Leaching kinetics of malachite in ammonium carbonate solutions
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Leaching of malachite was conducted with ammonium carbonate as lixiviant and with temperature, lixiviant concentration, and particle size as variables. Two stages of reaction were found. In Stage I, the initial dissolution of malachite proceeds rapidly, but after about 10 pct reaction the rate is reduced by surface blockage due to the presence of a needle-structured intermediate, presumably Cu(OH)2. Subsequently, malachite and the intermediate dissolve concurrently. In Stage II, after 90 pct reaction, essentially all of the malachite has dissolved and only the intermediate remains. It dissolves in Stage II. The activation energy is 64 kJ/mole (15.3 kcal/mole) for Stage I and 75 kJ/mole (18 kcal/mole) for Stage II. The rate of reaction in Stage I is proportional to the reciprocal of particle size and is 0.8 order with respect to the concentration of ammonium carbonate. The structures of leaching residues were studied using a scanning electron microscope. The kinetic data (activation energy and entropy), particle size and concentration dependence, residue morphology, and general leaching behavior evident from microscopic monitoring during leaching were used to develop the geometric equation for leaching in Stage I. The equation, based on a heterogeneous reaction with geometric rate control, is: 1 - (1 - α1/3 = K01/r0/[(NH4)2C03]0.8 exp(-64,000/RT)t. It was deduced that initial steps in reaction were: (1) release of Cu2+ from malachite; (2) initial complexing with ammonia to form Cu(NH3)2+; and (3) subsequent complexing to produce Cu(NH3) 4 2+ which is stable in solution at pH 8.8, the buffered pH of reaction. Stage II appears to be a similar reaction except that the reaction obeys cylindrical geometry instead of spherical geometry as in Stage I.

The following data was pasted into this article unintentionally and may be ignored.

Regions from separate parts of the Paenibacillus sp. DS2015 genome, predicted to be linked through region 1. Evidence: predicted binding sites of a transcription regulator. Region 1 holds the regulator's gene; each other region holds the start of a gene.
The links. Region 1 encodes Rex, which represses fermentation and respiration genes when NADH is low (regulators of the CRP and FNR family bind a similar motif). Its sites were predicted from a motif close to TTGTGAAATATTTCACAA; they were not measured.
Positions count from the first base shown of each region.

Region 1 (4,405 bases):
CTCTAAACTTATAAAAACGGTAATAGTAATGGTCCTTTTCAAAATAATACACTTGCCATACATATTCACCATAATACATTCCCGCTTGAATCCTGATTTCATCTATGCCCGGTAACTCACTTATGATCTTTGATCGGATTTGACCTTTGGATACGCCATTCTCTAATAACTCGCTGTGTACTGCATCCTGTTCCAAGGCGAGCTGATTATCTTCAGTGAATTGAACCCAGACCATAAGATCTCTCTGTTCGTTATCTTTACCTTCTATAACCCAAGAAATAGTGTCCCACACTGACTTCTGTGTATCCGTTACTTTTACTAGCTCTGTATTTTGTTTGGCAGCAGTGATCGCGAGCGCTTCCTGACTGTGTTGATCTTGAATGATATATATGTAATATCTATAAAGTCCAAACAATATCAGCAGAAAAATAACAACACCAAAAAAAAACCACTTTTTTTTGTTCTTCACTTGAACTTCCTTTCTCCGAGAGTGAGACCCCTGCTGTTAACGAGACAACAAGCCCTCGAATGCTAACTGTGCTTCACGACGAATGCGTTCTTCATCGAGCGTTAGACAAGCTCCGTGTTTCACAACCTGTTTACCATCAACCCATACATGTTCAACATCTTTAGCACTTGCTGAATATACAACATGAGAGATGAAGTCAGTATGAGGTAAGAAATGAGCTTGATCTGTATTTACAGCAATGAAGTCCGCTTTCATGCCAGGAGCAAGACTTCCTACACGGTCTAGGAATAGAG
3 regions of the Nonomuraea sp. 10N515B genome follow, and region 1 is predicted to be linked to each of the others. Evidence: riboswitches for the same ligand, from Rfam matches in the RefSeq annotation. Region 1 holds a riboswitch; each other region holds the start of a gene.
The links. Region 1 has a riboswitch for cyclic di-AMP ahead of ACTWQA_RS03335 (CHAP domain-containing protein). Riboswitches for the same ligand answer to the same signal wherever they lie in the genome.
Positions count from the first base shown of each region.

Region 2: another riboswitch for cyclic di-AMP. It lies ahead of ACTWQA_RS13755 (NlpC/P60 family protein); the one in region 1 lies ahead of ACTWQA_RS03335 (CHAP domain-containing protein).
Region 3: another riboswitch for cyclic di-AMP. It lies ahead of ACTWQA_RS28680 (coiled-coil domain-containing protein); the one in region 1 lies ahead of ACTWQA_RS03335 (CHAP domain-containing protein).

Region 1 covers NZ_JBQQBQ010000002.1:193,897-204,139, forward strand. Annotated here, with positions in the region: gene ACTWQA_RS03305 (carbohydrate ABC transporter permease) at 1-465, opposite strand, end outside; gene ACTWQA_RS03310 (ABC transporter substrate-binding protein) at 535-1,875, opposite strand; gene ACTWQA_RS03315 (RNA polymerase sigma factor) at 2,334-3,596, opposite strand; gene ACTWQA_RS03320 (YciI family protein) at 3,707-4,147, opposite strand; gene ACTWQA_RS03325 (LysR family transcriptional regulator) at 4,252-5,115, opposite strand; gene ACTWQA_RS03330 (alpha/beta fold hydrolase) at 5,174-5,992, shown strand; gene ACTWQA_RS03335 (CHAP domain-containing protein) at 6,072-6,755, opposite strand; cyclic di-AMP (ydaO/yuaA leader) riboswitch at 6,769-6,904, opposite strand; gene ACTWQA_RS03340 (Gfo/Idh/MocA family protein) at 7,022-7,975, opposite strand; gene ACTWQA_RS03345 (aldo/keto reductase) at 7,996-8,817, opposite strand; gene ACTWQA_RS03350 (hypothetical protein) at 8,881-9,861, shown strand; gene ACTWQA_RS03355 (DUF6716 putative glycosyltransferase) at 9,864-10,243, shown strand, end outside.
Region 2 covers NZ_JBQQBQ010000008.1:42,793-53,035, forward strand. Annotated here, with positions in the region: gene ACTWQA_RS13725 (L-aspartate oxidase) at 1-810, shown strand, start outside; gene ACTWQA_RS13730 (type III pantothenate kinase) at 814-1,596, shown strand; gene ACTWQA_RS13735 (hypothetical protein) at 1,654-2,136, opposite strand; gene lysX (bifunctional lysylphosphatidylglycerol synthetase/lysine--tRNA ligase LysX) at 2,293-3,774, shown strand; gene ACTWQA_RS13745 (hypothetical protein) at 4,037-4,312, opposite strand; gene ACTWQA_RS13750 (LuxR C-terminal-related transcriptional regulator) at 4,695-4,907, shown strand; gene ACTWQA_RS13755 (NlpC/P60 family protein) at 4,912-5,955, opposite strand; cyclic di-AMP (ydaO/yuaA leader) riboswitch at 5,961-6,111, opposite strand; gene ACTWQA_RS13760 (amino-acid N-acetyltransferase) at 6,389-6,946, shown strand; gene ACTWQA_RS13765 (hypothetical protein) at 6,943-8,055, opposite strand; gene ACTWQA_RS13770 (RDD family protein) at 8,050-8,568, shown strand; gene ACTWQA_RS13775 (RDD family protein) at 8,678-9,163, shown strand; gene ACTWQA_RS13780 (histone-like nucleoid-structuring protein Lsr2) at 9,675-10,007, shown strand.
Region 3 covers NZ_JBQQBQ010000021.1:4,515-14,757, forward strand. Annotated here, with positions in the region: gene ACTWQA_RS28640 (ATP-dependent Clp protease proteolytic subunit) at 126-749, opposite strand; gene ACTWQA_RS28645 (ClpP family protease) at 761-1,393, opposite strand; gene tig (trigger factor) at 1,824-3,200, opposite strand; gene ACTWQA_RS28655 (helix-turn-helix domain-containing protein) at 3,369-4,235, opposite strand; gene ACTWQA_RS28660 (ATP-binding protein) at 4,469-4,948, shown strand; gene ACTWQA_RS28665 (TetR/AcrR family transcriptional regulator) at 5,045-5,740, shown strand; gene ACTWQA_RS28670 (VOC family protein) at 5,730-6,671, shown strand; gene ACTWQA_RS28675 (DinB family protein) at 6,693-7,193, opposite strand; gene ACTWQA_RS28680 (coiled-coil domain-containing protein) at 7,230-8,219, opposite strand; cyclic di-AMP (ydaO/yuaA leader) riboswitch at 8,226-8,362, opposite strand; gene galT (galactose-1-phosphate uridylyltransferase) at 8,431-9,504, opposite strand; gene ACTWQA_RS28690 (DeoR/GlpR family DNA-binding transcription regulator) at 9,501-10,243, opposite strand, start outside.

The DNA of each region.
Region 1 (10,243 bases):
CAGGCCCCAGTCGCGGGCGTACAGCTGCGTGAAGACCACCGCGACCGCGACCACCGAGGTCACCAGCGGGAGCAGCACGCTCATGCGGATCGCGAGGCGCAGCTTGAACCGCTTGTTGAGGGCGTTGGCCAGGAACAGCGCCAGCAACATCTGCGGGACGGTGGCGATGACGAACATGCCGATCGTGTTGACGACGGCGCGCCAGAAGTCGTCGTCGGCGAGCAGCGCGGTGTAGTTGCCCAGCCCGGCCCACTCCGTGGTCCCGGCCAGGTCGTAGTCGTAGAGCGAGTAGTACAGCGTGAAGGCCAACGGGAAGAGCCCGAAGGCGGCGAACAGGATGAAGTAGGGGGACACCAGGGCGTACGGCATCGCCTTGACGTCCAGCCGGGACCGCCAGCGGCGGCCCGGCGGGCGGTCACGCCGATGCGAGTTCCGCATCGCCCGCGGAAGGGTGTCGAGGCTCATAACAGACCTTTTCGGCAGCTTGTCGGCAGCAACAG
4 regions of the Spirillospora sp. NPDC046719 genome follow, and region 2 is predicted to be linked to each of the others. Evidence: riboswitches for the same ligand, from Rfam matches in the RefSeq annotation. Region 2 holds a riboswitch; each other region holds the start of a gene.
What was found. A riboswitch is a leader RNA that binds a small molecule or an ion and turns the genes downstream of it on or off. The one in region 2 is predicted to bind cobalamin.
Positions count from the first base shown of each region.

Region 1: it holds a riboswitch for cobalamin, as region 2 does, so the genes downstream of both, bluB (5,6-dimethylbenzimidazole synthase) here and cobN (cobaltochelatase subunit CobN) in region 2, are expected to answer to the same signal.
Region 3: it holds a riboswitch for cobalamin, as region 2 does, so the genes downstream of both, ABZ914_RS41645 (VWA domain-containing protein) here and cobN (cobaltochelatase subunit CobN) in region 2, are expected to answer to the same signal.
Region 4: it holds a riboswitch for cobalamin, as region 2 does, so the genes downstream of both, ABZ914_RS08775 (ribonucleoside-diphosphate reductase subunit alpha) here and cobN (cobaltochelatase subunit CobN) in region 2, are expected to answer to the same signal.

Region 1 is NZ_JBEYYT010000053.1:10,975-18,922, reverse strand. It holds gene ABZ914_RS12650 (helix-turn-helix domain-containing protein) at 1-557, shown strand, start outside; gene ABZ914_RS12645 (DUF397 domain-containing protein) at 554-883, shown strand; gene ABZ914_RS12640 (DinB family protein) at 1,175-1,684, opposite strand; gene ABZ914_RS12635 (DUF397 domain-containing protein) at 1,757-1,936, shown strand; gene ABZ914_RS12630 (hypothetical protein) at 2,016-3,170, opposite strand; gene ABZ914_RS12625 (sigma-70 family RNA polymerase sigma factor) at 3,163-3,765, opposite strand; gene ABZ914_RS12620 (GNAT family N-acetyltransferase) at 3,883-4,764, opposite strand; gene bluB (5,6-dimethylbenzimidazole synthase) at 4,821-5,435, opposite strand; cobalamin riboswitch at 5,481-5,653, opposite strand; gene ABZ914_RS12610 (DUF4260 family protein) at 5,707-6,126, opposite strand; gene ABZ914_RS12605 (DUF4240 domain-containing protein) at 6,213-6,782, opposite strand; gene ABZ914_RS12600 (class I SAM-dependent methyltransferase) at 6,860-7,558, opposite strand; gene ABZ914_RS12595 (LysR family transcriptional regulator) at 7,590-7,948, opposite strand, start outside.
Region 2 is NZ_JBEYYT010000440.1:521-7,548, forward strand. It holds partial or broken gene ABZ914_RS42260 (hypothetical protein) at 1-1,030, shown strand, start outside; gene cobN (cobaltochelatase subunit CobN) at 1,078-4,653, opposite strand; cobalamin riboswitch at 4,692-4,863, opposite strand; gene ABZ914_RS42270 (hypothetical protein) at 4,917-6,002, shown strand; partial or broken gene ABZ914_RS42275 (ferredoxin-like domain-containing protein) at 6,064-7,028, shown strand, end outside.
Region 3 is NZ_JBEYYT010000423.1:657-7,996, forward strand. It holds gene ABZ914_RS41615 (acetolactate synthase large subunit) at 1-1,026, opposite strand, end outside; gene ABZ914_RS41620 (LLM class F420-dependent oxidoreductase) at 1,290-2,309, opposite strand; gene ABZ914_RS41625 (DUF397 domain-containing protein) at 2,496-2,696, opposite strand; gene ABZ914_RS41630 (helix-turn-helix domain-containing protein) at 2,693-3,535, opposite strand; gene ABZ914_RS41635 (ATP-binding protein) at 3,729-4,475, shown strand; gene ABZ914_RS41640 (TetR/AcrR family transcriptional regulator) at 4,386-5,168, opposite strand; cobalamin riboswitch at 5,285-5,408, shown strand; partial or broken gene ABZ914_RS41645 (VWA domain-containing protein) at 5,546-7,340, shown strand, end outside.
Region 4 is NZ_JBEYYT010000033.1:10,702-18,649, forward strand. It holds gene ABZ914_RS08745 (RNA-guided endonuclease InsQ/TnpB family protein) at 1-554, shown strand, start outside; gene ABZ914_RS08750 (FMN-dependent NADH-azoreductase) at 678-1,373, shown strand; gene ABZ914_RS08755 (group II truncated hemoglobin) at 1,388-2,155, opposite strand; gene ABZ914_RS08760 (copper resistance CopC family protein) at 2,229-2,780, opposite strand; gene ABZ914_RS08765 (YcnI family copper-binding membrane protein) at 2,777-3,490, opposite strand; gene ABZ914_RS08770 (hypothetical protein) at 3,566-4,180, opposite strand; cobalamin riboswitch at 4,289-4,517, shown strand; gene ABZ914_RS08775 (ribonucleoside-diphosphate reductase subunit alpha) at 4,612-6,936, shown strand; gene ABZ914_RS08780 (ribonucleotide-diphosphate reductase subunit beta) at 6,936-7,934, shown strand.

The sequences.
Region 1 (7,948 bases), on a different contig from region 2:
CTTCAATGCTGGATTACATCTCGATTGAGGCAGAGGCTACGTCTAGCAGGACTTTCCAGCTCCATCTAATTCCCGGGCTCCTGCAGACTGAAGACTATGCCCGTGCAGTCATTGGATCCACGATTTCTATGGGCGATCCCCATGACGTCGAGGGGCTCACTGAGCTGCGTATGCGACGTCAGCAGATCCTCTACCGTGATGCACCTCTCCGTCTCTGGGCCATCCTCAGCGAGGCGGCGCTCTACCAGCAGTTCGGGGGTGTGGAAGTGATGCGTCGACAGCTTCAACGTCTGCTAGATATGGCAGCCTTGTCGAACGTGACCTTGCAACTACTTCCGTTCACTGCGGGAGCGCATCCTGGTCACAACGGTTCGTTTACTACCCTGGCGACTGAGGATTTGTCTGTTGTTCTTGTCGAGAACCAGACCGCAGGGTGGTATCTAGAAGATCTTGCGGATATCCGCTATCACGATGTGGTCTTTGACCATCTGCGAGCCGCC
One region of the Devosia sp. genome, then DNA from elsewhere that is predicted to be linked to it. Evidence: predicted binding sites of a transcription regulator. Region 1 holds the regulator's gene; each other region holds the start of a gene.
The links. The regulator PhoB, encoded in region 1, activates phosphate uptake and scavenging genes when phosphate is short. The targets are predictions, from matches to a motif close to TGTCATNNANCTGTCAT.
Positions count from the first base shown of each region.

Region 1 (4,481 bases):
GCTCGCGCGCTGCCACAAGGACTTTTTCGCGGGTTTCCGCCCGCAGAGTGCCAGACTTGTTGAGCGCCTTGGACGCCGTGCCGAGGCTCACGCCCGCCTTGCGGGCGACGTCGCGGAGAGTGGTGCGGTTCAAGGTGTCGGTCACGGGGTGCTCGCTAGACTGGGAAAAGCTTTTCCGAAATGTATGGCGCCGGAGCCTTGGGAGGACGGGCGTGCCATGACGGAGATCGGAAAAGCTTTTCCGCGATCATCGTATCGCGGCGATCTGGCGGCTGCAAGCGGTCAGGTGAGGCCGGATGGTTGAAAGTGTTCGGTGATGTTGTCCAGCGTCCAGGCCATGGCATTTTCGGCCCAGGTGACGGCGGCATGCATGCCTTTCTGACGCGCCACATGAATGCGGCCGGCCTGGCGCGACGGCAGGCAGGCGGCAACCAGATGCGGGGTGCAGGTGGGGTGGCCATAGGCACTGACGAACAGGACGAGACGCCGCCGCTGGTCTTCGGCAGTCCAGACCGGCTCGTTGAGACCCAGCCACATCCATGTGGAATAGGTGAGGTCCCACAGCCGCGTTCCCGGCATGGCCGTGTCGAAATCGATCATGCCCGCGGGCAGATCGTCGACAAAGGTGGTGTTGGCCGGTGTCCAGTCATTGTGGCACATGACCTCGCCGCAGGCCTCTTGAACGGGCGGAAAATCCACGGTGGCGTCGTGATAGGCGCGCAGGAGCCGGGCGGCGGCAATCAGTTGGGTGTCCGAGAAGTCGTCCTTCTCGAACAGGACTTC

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- Leaching kinetics of malachite in ammonium carbonate solutions
Metallurgical Transactions B
Volume 14, Issue 1 , pp 33-40
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- 1. Laboratory of Mineral Ore Dressing, Catholic University of Louvain, Place St. Barbe, 2, B 1349, Louvain la Neuve, Belgium
- 2. Department of Metallurgy and Metallurgical Engineering, University of Utah, 412 Browning Building, 84112, Salt Lake City, UT